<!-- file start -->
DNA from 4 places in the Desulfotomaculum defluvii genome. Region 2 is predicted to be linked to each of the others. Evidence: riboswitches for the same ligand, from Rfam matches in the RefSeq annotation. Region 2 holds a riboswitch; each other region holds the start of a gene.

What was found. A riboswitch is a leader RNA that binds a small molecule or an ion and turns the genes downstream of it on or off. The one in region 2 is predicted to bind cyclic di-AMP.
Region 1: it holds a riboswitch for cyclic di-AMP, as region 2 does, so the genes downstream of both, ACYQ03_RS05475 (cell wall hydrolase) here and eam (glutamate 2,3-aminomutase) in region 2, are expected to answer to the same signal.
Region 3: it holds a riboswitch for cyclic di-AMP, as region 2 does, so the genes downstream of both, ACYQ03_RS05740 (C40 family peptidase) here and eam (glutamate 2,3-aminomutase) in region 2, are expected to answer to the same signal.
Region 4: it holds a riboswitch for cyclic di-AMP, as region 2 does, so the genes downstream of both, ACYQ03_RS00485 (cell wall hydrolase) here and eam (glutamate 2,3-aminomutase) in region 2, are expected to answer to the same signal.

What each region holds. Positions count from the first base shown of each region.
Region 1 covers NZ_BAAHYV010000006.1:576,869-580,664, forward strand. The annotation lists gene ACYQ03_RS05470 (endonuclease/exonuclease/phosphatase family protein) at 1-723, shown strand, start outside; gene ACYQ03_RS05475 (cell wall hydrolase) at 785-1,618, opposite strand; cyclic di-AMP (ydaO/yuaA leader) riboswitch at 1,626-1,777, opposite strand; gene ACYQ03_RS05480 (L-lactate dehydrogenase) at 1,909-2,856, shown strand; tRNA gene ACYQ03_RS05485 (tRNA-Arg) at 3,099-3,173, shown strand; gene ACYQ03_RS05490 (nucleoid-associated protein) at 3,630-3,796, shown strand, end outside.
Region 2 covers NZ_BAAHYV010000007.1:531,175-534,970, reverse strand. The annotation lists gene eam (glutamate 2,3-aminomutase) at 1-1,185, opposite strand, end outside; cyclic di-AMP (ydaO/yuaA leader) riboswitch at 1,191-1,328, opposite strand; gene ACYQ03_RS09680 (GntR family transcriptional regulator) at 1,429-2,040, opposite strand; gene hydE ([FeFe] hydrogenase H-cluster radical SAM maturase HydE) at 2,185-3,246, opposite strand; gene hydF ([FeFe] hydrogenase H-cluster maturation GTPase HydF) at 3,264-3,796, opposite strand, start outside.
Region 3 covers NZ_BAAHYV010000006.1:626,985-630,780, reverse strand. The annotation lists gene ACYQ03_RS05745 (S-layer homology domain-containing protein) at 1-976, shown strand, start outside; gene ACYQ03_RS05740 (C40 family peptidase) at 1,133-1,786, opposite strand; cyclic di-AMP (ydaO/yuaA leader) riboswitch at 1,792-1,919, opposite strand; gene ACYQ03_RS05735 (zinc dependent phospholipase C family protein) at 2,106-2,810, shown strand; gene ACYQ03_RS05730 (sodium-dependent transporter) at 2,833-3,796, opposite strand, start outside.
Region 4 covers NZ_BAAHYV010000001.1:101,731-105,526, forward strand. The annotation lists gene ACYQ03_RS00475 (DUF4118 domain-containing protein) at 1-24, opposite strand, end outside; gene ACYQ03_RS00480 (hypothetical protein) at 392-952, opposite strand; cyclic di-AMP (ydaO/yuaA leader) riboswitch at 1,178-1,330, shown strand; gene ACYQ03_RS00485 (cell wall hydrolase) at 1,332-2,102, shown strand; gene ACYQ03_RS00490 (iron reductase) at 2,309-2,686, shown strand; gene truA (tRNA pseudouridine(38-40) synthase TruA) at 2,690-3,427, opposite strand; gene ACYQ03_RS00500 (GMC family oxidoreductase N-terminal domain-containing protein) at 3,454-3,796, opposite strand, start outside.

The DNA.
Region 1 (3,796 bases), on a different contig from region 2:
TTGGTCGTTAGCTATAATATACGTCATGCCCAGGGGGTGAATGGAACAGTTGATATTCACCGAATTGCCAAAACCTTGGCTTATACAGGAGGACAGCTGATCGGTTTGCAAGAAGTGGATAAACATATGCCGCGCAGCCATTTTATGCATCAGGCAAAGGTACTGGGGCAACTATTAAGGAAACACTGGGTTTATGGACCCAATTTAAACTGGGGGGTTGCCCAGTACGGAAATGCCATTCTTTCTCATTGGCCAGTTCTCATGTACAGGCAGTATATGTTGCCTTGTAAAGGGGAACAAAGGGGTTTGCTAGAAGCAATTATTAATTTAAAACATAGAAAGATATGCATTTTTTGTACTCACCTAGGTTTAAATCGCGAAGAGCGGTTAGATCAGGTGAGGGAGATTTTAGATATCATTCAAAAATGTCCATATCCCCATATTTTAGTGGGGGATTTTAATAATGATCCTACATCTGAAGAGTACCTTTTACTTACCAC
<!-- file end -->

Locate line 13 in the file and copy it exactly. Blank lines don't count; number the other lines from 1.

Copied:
TTGGTCGTTAGCTATAATATACGTCATGCCCAGGGGGTGAATGGAACAGTTGATATTCACCGAATTGCCAAAACCTTGGCTTATACAGGAGGACAGCTGATCGGTTTGCAAGAAGTGGATAAACATATGCCGCGCAGCCATTTTATGCATCAGGCAAAGGTACTGGGGCAACTATTAAGGAAACACTGGGTTTATGGACCCAATTTAAACTGGGGGGTTGCCCAGTACGGAAATGCCATTCTTTCTCATTGGCCAGTTCTCATGTACAGGCAGTATATGTTGCCTTGTAAAGGGGAACAAAGGGGTTTGCTAGAAGCAATTATTAATTTAAAACATAGAAAGATATGCATTTTTTGTACTCACCTAGGTTTAAATCGCGAAGAGCGGTTAGATCAGGTGAGGGAGATTTTAGATATCATTCAAAAATGTCCATATCCCCATATTTTAGTGGGGGATTTTAATAATGATCCTACATCTGAAGAGTACCTTTTACTTACCAC